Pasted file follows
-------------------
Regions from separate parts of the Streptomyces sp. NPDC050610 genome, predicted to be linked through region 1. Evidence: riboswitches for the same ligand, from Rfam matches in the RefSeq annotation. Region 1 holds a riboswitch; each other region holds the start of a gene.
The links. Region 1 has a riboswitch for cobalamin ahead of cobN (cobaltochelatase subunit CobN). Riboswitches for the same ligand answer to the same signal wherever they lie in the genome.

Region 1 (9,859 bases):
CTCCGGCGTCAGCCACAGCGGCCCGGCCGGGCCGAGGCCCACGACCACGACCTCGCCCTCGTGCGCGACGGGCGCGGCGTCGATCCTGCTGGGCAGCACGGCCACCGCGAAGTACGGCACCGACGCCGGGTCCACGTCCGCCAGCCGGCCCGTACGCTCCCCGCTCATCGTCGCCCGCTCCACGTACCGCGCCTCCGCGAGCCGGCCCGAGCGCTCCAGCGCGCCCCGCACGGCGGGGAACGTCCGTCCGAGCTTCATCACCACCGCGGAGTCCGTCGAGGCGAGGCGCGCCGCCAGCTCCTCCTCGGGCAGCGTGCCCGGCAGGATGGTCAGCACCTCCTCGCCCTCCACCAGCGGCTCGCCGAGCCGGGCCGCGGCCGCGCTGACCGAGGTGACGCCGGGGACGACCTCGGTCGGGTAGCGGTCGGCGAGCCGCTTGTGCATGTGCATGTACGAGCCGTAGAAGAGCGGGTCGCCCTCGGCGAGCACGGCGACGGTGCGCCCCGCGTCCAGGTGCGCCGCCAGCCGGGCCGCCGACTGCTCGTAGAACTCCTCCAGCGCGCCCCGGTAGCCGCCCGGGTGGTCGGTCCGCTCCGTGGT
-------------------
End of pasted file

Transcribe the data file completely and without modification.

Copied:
Regions from separate parts of the Streptomyces sp. NPDC050610 genome, predicted to be linked through region 1. Evidence: riboswitches for the same ligand, from Rfam matches in the RefSeq annotation. Region 1 holds a riboswitch; each other region holds the start of a gene.
The links. Region 1 has a riboswitch for cobalamin ahead of cobN (cobaltochelatase subunit CobN). Riboswitches for the same ligand answer to the same signal wherever they lie in the genome.

Region 1 (9,859 bases):
CTCCGGCGTCAGCCACAGCGGCCCGGCCGGGCCGAGGCCCACGACCACGACCTCGCCCTCGTGCGCGACGGGCGCGGCGTCGATCCTGCTGGGCAGCACGGCCACCGCGAAGTACGGCACCGACGCCGGGTCCACGTCCGCCAGCCGGCCCGTACGCTCCCCGCTCATCGTCGCCCGCTCCACGTACCGCGCCTCCGCGAGCCGGCCCGAGCGCTCCAGCGCGCCCCGCACGGCGGGGAACGTCCGTCCGAGCTTCATCACCACCGCGGAGTCCGTCGAGGCGAGGCGCGCCGCCAGCTCCTCCTCGGGCAGCGTGCCCGGCAGGATGGTCAGCACCTCCTCGCCCTCCACCAGCGGCTCGCCGAGCCGGGCCGCGGCCGCGCTGACCGAGGTGACGCCGGGGACGACCTCGGTCGGGTAGCGGTCGGCGAGCCGCTTGTGCATGTGCATGTACGAGCCGTAGAAGAGCGGGTCGCCCTCGGCGAGCACGGCGACGGTGCGCCCCGCGTCCAGGTGCGCCGCCAGCCGGGCCGCCGACTGCTCGTAGAACTCCTCCAGCGCGCCCCGGTAGCCGCCCGGGTGGTCGGTCCGCTCCGTGGT